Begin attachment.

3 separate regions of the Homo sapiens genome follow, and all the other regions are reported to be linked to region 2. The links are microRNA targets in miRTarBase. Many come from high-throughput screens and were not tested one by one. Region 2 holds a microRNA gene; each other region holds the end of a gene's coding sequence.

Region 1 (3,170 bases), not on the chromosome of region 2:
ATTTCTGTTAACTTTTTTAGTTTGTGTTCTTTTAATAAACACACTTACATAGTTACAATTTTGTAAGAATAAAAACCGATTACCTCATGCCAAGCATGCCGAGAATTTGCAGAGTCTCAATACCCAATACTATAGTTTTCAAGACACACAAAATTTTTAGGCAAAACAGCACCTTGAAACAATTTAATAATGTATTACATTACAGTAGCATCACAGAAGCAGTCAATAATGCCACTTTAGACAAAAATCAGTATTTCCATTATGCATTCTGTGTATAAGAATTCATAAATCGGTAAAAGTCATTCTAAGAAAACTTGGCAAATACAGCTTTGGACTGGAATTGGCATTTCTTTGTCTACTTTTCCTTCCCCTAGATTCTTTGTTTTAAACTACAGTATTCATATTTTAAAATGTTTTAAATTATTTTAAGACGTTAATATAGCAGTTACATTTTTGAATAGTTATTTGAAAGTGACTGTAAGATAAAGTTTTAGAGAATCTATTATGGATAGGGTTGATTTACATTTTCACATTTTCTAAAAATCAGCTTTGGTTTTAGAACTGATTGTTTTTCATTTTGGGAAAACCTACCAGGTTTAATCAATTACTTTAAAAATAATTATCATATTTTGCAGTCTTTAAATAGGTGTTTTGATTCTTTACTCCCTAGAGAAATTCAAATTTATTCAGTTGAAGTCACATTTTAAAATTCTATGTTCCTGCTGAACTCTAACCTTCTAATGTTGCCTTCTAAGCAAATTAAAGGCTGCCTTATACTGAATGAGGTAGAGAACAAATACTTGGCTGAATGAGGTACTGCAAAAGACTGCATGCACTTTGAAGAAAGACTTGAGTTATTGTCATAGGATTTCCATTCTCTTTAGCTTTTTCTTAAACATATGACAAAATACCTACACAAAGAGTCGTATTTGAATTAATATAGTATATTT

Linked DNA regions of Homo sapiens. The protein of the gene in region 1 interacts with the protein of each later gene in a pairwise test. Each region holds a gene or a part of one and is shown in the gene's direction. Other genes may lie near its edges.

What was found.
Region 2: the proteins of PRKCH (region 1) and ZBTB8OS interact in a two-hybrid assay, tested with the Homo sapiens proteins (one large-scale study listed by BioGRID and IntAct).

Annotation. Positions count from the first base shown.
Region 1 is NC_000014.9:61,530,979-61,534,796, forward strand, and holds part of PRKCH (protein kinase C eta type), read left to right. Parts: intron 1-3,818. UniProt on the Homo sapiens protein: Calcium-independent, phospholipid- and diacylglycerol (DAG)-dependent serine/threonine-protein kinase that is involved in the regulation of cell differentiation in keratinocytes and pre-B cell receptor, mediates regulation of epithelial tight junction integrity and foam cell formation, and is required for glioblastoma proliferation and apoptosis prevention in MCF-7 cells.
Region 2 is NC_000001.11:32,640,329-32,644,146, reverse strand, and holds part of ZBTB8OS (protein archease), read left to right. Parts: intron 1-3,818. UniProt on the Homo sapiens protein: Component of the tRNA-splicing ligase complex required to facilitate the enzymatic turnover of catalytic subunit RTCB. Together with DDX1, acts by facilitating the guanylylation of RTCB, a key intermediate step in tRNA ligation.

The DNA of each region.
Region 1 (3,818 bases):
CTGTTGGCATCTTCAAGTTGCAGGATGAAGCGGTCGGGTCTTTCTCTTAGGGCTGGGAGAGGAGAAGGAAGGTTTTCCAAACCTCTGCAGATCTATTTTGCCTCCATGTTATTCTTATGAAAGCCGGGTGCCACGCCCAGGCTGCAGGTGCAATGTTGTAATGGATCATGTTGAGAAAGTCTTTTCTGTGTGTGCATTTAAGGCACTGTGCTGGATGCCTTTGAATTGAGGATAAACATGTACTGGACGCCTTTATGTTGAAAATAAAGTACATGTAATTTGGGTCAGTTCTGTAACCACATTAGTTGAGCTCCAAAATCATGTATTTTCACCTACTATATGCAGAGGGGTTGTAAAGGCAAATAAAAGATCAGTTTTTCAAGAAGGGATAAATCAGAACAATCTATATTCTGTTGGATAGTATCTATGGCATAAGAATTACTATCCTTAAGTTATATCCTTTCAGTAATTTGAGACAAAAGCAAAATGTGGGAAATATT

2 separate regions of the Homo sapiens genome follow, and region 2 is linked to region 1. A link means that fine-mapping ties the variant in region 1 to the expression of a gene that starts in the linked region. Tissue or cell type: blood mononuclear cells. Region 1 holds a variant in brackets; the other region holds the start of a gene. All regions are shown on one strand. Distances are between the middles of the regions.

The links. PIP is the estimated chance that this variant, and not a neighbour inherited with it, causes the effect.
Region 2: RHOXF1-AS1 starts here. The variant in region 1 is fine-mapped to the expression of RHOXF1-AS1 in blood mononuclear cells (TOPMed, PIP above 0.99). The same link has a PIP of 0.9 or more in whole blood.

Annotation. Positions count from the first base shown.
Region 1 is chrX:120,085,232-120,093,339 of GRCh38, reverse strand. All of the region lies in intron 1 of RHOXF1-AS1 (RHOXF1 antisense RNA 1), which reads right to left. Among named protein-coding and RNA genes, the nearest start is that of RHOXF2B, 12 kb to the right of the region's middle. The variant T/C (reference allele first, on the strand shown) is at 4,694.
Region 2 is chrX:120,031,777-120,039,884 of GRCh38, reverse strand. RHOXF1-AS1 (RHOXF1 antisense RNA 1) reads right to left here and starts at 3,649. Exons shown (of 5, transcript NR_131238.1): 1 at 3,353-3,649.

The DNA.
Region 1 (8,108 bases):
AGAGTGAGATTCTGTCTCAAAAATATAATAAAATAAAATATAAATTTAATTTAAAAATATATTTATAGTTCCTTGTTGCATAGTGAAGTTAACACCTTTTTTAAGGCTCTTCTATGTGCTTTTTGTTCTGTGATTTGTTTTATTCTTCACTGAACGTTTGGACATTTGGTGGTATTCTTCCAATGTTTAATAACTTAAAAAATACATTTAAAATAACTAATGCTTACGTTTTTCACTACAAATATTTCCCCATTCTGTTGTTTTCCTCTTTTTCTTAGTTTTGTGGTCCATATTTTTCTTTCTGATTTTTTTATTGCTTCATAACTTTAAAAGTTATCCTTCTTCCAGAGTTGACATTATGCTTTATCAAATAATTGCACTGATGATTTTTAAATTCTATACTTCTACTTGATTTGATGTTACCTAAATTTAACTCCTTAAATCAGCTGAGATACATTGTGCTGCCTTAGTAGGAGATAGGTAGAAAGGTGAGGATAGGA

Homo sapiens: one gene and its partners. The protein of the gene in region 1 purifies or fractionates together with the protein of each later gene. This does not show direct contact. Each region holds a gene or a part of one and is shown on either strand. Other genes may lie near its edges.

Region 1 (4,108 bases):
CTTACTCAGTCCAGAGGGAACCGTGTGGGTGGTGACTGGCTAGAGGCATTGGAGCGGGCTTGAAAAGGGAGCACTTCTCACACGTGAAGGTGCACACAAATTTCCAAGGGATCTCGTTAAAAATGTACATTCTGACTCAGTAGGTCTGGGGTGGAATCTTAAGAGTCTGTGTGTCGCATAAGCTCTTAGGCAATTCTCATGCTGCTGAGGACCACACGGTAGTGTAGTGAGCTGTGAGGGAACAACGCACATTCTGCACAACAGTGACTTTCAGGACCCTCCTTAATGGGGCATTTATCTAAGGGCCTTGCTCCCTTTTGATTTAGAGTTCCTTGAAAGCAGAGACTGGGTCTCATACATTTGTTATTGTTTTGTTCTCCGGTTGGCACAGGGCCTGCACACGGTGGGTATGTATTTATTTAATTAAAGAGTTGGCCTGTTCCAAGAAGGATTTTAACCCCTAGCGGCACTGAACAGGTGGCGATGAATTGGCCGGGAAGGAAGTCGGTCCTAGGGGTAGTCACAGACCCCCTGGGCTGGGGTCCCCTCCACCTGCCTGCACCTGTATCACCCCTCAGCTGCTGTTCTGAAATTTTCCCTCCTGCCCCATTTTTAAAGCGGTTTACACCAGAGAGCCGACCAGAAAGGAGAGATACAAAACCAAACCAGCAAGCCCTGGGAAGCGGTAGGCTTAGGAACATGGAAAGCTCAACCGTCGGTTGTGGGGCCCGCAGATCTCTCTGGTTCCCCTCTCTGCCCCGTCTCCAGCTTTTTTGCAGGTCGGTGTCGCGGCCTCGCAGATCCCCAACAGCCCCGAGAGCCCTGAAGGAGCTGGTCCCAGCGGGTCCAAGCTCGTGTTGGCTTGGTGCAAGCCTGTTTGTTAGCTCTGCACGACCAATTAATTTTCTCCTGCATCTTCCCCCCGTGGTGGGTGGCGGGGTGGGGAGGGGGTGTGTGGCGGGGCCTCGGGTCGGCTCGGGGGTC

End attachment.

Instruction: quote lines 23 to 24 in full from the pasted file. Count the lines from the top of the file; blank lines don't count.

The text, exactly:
Region 1 (4,108 bases):
CTTACTCAGTCCAGAGGGAACCGTGTGGGTGGTGACTGGCTAGAGGCATTGGAGCGGGCTTGAAAAGGGAGCACTTCTCACACGTGAAGGTGCACACAAATTTCCAAGGGATCTCGTTAAAAATGTACATTCTGACTCAGTAGGTCTGGGGTGGAATCTTAAGAGTCTGTGTGTCGCATAAGCTCTTAGGCAATTCTCATGCTGCTGAGGACCACACGGTAGTGTAGTGAGCTGTGAGGGAACAACGCACATTCTGCACAACAGTGACTTTCAGGACCCTCCTTAATGGGGCATTTATCTAAGGGCCTTGCTCCCTTTTGATTTAGAGTTCCTTGAAAGCAGAGACTGGGTCTCATACATTTGTTATTGTTTTGTTCTCCGGTTGGCACAGGGCCTGCACACGGTGGGTATGTATTTATTTAATTAAAGAGTTGGCCTGTTCCAAGAAGGATTTTAACCCCTAGCGGCACTGAACAGGTGGCGATGAATTGGCCGGGAAGGAAGTCGGTCCTAGGGGTAGTCACAGACCCCCTGGGCTGGGGTCCCCTCCACCTGCCTGCACCTGTATCACCCCTCAGCTGCTGTTCTGAAATTTTCCCTCCTGCCCCATTTTTAAAGCGGTTTACACCAGAGAGCCGACCAGAAAGGAGAGATACAAAACCAAACCAGCAAGCCCTGGGAAGCGGTAGGCTTAGGAACATGGAAAGCTCAACCGTCGGTTGTGGGGCCCGCAGATCTCTCTGGTTCCCCTCTCTGCCCCGTCTCCAGCTTTTTTGCAGGTCGGTGTCGCGGCCTCGCAGATCCCCAACAGCCCCGAGAGCCCTGAAGGAGCTGGTCCCAGCGGGTCCAAGCTCGTGTTGGCTTGGTGCAAGCCTGTTTGTTAGCTCTGCACGACCAATTAATTTTCTCCTGCATCTTCCCCCCGTGGTGGGTGGCGGGGTGGGGAGGGGGTGTGTGGCGGGGCCTCGGGTCGGCTCGGGGGTC